What’s happening here is that in Moten, when two nouns are semantically opposites (i.e. like “big vs. small”, “wide vs. narrow”, “rich vs. poor”), it’s common to form the noun that refers to the generic concept underlying them by compounding them. In English, it would be as if the generic concept of “size” (in general, rather than a big or a small size) was referred to by the word “bigsmall” :).

So that’s what’s happening here:

  • Voslim is the combination of vo|sa and slim, and refers to appropriateness or fitness for purpose in general;
  • Uflebe is the combination of ufan and tlebe, and refers to objective quality in general;
  • Kemabal is the combination of kemi and abal, and refers to the concept of opinion in general.

In all cases, those nouns refer to a generic concept, and not to a specific value of that concept. It’s easy to understand with a word like kemabal, where the translation “opinion” is also neutral. It’s slightly more difficult for a word like voslim, where the usual translations (“appropriateness”, “fitness for purpose”) tend to have a positive connotation in English. But voslim doesn’t have a positive connotation in Moten. It’s perfectly neutral, just like kemabal. It doesn’t refer to appropriateness as a positive quality (that’s what vo|sa means), but to the generic concept of appropriateness. You can see vo|sa and slim as extreme points on a scale, while voslim refers to the entire scale itself.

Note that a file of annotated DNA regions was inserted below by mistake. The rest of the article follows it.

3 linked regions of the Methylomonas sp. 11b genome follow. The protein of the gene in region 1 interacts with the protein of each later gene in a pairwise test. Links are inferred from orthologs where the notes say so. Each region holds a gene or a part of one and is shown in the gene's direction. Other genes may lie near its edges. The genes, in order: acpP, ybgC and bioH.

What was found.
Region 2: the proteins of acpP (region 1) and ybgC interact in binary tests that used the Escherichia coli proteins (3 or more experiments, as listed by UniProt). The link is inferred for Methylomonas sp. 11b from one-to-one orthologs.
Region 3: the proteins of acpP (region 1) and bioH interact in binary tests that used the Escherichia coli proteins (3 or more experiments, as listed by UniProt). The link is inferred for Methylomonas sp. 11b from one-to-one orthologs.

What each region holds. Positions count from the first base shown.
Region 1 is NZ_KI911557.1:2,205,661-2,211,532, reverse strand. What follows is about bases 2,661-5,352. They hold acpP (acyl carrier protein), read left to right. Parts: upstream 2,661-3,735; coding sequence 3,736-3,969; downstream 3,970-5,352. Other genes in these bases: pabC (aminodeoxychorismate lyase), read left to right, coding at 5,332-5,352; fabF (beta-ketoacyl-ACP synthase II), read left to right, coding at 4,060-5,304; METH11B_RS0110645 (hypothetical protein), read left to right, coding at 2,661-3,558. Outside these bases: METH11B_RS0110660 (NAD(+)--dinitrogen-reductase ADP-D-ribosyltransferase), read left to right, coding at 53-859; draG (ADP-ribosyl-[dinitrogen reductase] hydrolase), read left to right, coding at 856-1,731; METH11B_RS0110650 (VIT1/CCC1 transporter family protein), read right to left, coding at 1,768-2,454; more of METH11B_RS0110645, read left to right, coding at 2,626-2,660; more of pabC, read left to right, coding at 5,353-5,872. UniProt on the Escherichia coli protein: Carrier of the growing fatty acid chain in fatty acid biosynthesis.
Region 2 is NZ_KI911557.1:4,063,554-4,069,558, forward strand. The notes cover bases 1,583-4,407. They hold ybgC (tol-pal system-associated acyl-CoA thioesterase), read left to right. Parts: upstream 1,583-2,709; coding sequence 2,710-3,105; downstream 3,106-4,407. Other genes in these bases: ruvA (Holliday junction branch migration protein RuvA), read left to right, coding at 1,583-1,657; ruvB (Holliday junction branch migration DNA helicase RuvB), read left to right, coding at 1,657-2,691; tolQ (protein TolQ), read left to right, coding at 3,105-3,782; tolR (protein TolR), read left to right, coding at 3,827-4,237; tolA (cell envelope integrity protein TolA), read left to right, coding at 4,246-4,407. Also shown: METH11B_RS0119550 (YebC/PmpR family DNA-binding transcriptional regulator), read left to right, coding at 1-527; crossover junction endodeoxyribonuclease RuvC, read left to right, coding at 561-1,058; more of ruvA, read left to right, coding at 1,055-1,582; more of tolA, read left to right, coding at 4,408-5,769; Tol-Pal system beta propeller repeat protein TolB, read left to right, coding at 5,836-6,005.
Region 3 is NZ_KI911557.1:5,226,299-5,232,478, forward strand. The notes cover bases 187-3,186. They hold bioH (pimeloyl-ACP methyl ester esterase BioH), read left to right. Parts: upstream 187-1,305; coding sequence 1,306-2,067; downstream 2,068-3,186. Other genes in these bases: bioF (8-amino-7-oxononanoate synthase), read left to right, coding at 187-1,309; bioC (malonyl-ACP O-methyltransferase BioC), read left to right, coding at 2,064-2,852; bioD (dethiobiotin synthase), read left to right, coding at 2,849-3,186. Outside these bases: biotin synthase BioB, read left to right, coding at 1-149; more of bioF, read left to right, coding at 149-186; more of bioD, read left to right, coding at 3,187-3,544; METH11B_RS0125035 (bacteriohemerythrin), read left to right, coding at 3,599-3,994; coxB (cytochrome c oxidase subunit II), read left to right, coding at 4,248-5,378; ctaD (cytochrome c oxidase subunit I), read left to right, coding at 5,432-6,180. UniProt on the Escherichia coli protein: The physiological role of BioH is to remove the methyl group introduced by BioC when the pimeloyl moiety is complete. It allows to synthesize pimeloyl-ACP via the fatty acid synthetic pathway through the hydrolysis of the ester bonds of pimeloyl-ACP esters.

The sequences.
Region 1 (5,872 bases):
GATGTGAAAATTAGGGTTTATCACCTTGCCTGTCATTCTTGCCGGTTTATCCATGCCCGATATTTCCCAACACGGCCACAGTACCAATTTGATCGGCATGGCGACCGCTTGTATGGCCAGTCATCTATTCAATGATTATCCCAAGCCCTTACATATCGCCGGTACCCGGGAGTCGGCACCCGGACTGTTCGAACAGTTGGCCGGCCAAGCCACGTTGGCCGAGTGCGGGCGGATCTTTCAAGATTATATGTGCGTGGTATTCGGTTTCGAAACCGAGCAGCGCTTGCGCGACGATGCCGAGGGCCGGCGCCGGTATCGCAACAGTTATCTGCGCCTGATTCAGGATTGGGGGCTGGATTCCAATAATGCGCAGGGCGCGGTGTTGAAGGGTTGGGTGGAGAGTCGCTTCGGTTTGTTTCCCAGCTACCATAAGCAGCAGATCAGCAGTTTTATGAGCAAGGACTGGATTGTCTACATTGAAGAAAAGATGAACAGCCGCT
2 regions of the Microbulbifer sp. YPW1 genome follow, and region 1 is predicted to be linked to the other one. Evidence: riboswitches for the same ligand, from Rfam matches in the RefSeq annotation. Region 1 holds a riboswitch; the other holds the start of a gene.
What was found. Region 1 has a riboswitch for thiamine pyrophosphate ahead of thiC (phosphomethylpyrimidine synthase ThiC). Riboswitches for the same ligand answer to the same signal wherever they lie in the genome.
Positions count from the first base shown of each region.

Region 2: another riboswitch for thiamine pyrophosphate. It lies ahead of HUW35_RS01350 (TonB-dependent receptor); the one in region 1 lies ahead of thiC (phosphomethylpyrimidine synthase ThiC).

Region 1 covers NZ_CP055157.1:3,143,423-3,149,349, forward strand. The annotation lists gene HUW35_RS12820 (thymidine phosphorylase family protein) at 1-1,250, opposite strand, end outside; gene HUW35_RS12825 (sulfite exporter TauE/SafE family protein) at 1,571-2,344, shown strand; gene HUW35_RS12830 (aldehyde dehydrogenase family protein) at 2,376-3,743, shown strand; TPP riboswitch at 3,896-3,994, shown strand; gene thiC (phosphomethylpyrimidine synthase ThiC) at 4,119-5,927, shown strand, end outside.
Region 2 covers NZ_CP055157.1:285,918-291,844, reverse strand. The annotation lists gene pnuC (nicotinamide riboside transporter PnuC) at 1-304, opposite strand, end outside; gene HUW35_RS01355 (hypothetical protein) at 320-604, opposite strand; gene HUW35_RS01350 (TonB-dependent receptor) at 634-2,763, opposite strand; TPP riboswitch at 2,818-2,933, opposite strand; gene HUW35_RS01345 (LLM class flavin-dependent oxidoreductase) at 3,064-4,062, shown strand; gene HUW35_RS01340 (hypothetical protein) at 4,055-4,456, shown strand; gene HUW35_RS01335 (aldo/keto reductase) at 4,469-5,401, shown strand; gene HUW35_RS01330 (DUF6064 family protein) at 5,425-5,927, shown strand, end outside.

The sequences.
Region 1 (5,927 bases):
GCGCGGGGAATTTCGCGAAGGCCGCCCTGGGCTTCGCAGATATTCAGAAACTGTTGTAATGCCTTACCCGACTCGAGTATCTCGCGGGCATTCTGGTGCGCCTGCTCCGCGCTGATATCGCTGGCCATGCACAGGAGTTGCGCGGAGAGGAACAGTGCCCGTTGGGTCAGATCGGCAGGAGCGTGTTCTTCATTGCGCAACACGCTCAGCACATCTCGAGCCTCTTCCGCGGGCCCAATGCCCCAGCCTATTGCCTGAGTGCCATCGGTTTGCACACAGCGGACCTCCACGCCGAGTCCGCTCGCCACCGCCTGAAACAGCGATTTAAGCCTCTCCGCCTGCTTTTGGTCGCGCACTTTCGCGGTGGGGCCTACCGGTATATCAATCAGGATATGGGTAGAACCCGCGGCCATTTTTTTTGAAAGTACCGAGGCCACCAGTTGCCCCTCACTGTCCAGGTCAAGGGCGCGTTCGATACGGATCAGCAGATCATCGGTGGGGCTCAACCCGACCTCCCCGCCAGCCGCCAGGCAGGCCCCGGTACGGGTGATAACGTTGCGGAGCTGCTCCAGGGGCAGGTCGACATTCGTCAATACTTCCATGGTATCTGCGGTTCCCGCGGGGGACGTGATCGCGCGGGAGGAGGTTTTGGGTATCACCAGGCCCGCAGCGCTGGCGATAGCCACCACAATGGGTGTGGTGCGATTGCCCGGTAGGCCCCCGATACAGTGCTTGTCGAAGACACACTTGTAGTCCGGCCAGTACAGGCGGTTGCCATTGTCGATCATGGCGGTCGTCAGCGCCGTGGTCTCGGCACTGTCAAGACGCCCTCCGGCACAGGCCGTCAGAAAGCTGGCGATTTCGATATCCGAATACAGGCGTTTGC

The idea of compounding opposites to form the name of a generic concept is common in Moten, so keep it in mind as I describe new words in future posts.

Questions?


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Detail #102: First and Second Person and a Noun Class System

Sunday, September 28th, 2014
A language with a noun class system such as that of the Bantu languages could imaginably have the first and second person fall outside of the noun class system in some way - quite obviously, first and second person are somewhat exceptional referents.

Thus, one could easily imagine a language with Bantu-style verb congruence to entirely lack congruence for first and second person:

Ta-kulu ta-pade - IV.chieftan IV.rule - the chieftan rules
Ne-kume ne-kpeŋdu tu-hirin - III.village III.host II.prophet - the village hosts a/the prophet
É gbile tu-hirin - I doubt II.prophet
Su ragan ta-hixlo - You hate IV.king
However, first and second person may sometimes interact with noun class marking. This is especially common with constructions amounting to 'as a ...':
gi ta-kulu ta-é inki-i ta-humesxa : as IV.chief IV.I not.(intense) IV.tolerate/approve
'as a chieftain, I do not approve'.
If the identification is hypothetical, the pronoun does not, however, acquire class marking - the verb in these cases acquires an irrealis marking, however:
gi ta-kulu é inki-i an-humesxa : as IV.chief I not.(intense) irrealis.approve
'as a chieftain, I would not approve'
This type of marking can also appear on objects, whenever the object is an object due to some specific thing it is:
ba-kpappi tu-tí  tu-muda f-tu-pade tu-ahid : 3pl(human)-beat II.you II.son gen.II.chieftain II.other
they beat you (because you are the) son of another chieftain
 

carrot is azporano (revisited)

Saturday, September 27th, 2014
azporano = carrot (noun) (some things Google found for "azporano": an unique term, did not match any documents; similar Vie A-Z Porano lists streets in the town of Porano in central Italy; similar az Porano in Hungarian texts refers to same town in Italy)

Word derivation for "carrot":
Basque = azenario, Finnish = porkkana
Miresua = azporano

My previous Miresua conlang word for carrot was azporena. This is a small change, part of my ongoing effort to lessen the words ending in -A.

The word carrots (plural) appears once in Through the Looking-glass, about the White Knight.
"There are so many candlesticks in the bag." And he hung it to the saddle, which was already loaded with bunches of carrots, and fire-irons, and many other things.